Burma Can Learn Lessons from US Govt, Say Delegates

By Lalit K Jha 18 September 2012

WASHINGTON DC—A multi-party delegation of Burmese parliamentarians, who were given a glimpse into the working of the US Congress and State legislatures this past week, say they have gone back to Burma having learned lessons which they would like to implement in their own nascent democracy.

Head of the delegation, T. Khun Myatt, who is chairman of the Bill Committee in Naypyidaw, said that the delegation will prepare and submit a report on their US visit to the Burmese parliament, in which they are expected to include aspects of the US Congress that could be incorporated into Burma’s system.

“We will let every parliamentarian know how the world is changing and how we can reform and change our country,” he said, adding that the delegation met several top American senators and had meetings with several congressional committees. “Democracy in the US,” he said, “is fully established.”

Khun said the democratic reforms in Burma are now irreversible. “It is a common desire of all parliamentarians to enact reforms,” he said.

During his interaction with US lawmakers, Khun said he and other members of the delegation asked them to help remove the remaining restrictions and sanctions on Burma. He said he hoped that this would soon be done.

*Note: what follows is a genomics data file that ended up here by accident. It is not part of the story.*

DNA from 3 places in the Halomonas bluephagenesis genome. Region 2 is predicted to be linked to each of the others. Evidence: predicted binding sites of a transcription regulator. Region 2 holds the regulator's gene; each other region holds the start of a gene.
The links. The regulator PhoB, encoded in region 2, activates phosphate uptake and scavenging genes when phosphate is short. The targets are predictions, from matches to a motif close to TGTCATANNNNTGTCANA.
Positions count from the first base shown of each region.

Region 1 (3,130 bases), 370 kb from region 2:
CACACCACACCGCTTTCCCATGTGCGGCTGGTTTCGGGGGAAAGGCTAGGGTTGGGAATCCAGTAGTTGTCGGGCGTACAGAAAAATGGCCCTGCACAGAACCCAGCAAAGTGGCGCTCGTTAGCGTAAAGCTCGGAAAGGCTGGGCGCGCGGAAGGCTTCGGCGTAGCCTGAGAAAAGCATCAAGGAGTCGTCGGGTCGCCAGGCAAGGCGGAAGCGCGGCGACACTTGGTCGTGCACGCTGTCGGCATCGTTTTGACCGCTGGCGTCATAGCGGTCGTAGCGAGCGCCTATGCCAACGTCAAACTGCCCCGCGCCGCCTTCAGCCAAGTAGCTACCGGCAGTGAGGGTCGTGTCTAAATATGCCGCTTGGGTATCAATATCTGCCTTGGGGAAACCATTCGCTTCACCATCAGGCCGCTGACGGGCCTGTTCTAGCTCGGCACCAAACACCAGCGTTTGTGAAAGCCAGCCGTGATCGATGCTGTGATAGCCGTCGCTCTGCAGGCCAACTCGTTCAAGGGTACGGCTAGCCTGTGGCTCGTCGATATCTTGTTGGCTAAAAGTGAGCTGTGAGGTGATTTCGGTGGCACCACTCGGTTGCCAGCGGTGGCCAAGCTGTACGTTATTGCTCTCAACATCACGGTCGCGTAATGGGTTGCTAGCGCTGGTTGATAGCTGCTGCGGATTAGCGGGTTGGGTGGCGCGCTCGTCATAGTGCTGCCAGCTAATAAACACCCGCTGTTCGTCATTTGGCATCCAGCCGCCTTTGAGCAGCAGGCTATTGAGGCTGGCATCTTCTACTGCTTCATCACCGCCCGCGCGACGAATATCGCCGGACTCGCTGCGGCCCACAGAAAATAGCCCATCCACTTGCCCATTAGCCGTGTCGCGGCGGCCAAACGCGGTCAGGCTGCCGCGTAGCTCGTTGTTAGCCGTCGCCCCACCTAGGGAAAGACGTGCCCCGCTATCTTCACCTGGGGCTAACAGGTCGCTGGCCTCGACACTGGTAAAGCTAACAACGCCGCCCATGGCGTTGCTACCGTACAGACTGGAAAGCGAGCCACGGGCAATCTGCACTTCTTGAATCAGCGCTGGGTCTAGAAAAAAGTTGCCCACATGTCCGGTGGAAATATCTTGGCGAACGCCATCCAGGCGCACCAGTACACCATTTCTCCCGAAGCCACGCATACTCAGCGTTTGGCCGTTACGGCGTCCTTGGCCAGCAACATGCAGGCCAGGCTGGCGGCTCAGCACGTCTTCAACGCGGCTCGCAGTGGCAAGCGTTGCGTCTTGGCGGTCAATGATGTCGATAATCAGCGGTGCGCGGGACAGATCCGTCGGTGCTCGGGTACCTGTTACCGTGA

The Burmese delegation included four parliamentarians each from the Upper and Lower Houses. The delegates from the Pyithu Hluttaw (Lower House) were: T. Khun Myat, the chairman of the Bill Committee; Maung Toe, the secretary of the Public Accounts Committee; Stephen, a member of the Bill Committee; and Zaw Myint Maung, a member of the Rule of Law, Peace and Stability Committee.
Representing the Amyotha Hluttaw (Upper House) were: Tin Mya, a member of parliament; Hla Tun, a military representative on the Bill Drafting Committee; Steven Tha Bik, a member of the Public Accounts Committee; and Htun Kyaw, a member of the Government Guarantee, Pledges and Venture Vetting Committee.

“We have had lot of meetings to learn about how the Congress in the US carries out its function,” Dr Zaw Mying Maung, an NLD MP, told The Irrawaddy. The most impressive part of the US Congress, he said, is that lawmakers have highly educated, highly trained staff who play an important role in the running of the Congress.

The delegation also travelled to Annapolis in Maryland to discuss state-level policy and its relationship with the federal government. They also met with committee staffers from Maryland’s Committee on Federal Relations, and with budget analysts to discuss how states distribute and manage funds. Burma too has state assemblies that must negotiate their relationships with the central government.

“Since 2010, the Union of Myanmar is undergoing a dramatic transition from a relatively isolated economy and a political system dominated by a military junta to an emerging democracy that is pursuing wide ranging economic and political reforms,” said Karl Jackson, a director at Johns Hopkins School of Advanced International Studies (SAIS), which oversaw the training sessions for the delegates as they participated in a variety of lectures, roundtable discussions and events.

“However, institutional knowledge of legislative systems remains extremely limited. The goal of this program is to expose the delegation to numerous aspects of the US system of governance, and how non-government entities interact within it, and discuss how this applies to Myanmar’s own political development,” Jackson said.